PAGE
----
Forget About the Sex Pistols, My Heart Will Be Forever With Kylie Minogue
After waiting years to see the pop queen perform live, Julie Burchill explains why she’ll always be her pop crush
Forget about the Sex Pistols, my heart will be forever with Kylie
I’ve lived for three decades with one eye on Kylie. When her first single I Should Be So Lucky came out in 1987, I was 28, a highly paid and imperious hack, aware that I was in theory too old and clever to like “that sort of thing” so I played it alone, compulsively, the way people would have once taken cocaine.
Of course I didn’t care for all her records — seeing as she’s released a whopping 72 singles during her 30-year career that would be undiscerning. But there are a handful that bring back the events they soundtracked in my life with the pungency and poignancy of perfume; Better the Devil You Know, Shocked, Confide in Me and the majestic Can’t Get You out of My Head in 2001.
When she was diagnosed with breast cancer in 2005, the extremity of her grace under pressure made me fall for her all over again, and I wasn’t the only one; doctors reported a “Kylie Effect” — a notable increase in the number of young women coming forward for breast cancer check-ups.
To celebrate her recovery, I wrote her a song — a really good one called A Lazy Kind of Love — which my erstwhile agent allegedly sent to her. But I never heard back — and I figured she had enough on her plate.
She is a trooper, with an astonishing work ethic, she gets the F. Scott Fitzgerald line “Work is the only dignity”. She never turns a crisis into a drama, understanding that stoicism is the surest route to happiness — only Keith Richards, in this milieu, can match her.
Someone who worked on Top of the Pops when she was constantly in the charts told me that while one-hit-wonders frequently demanded a smorgasbord of dressing room delights, Kylie only ever wanted a kettle.
Even at the height of SexKylie, the more she took off, the more patently “decent” she revealed herself to be; she literally has nothing to hide, and her more demure aspect as she approaches her 50th birthday seems utterly appropriate but totally without fear of the ageing process.
A month ago I finally got to see her, at the Bikini Club in Barcelona, one of the small European venues where she was showcasing her latest album, the Nashville-influenced Golden. As I write, it is about to become her first chart-topping record in eight years.
For me, some of the worst words in the English language are “Tonight I’ll be doing my new material” but for once it didn’t matter. I’d waited so long to see her and now here she was, just metres away.
The audience was about 80 per cent gay men and her rapport with the crowd is extraordinary, she talked to us like we’re mates she’d asked around to listen to records, and we responded in kind.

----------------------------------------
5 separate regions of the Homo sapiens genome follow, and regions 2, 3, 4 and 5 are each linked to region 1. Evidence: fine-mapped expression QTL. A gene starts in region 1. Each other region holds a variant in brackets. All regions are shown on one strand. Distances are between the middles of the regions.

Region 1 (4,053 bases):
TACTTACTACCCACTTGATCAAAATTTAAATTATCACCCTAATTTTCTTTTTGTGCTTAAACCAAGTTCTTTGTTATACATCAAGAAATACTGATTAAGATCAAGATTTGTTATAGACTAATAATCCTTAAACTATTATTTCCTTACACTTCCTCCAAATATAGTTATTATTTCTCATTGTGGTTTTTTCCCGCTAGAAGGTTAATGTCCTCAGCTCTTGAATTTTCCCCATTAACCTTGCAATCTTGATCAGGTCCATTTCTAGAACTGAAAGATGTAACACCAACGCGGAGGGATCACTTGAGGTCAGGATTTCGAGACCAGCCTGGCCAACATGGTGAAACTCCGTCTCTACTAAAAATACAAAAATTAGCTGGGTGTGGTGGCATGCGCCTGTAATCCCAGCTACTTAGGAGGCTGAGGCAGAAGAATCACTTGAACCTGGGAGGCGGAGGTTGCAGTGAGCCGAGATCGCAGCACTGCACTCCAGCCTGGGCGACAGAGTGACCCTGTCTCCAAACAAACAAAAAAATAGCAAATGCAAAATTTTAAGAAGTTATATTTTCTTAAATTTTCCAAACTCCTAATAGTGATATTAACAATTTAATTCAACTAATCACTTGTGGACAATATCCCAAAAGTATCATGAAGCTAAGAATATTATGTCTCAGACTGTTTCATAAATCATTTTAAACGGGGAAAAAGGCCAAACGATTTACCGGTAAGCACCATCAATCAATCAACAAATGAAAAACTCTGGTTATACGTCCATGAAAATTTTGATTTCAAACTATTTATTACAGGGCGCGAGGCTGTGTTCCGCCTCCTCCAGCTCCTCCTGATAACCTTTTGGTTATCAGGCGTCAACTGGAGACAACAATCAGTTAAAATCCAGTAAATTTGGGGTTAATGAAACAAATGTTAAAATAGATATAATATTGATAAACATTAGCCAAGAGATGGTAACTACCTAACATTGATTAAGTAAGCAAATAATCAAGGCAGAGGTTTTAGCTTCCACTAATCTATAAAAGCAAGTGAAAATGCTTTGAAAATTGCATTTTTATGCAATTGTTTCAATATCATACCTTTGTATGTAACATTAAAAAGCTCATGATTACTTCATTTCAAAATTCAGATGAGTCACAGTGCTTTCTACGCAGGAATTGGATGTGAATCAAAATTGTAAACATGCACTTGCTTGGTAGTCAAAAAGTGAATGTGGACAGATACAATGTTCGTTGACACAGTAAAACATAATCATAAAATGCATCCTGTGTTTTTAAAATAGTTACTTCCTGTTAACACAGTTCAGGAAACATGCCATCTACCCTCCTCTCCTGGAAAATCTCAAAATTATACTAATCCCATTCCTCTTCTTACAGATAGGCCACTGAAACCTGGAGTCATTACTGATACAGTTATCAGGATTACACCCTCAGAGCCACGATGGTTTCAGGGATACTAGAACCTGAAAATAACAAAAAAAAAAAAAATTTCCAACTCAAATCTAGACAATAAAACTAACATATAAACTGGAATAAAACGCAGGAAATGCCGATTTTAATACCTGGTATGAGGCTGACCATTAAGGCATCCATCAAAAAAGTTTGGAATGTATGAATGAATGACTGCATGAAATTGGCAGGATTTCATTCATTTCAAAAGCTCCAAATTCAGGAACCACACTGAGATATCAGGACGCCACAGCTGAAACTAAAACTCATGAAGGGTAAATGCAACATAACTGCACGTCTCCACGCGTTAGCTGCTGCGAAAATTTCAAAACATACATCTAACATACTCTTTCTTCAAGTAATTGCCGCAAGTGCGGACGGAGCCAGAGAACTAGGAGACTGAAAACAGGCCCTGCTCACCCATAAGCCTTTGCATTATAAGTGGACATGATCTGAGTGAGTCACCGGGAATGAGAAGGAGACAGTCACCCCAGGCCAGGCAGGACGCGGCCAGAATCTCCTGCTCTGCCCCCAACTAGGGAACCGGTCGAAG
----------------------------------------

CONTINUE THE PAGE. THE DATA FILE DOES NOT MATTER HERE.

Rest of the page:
When introducing the sad songs she made no secret of the fact that they relate to emotions she’s experienced herself; there was a general sense of “Life can get you down but sod it and soldier on!”
Her progression from hot pants to hoedown is a logical one; gay disco is a music that expresses the emotions of the wounded but battle-hungry, but country expresses the emotions of the battle-weary but still up-for-it.
The absolute highlight of the night, though, was the new song Raining Glitter, during which I had a wave of oceanic feeling. It sums up all the sorrow and joy of life and I had tears in my eyes as we all waved our hands in the air at the tiny Titan’s request.
I was told that I was welcome to go backstage and say hello, but I feel that she gives everything she has when she performs and I don’t want to presume. I know I’ll remember this evening long after I’ve forgotten seeing the Sex Pistols and all the rest of that noisy rubbish I liked as a kid. Of all the shows I’ve been to in my life, there wasn’t one false note — literally and metaphorically. Because Kylie just can’t be any other way.
We have seen her go from ingénue to grande dame with grace and skill, never once passing through that awkward age where ambition, ego and smugness combine to make a monster — Sex Kitten turned Mother Courage, Show Pony turned Stoic. As for all the jealous women out there who wonder why she hasn’t ever been married, don’t worry; she’s had fun, love and money for nine lifetimes.
There is such a long, weary tradition of the Tormented Troubador, from Judy Garland to George Michael, but the overwhelming impression is of just how much Kylie enjoys singing.
Unlike many celebrities who regard audiences as enemies/jailers/potential assassins, Kylie says “My fans are kind.” She does what she loves and she loves her fans for letting her do it. She appreciates that if you do a thing you love for a living, you’ll never work a day in your life.
She knows that her fans may not all be quite so lucky.
— The Telegraph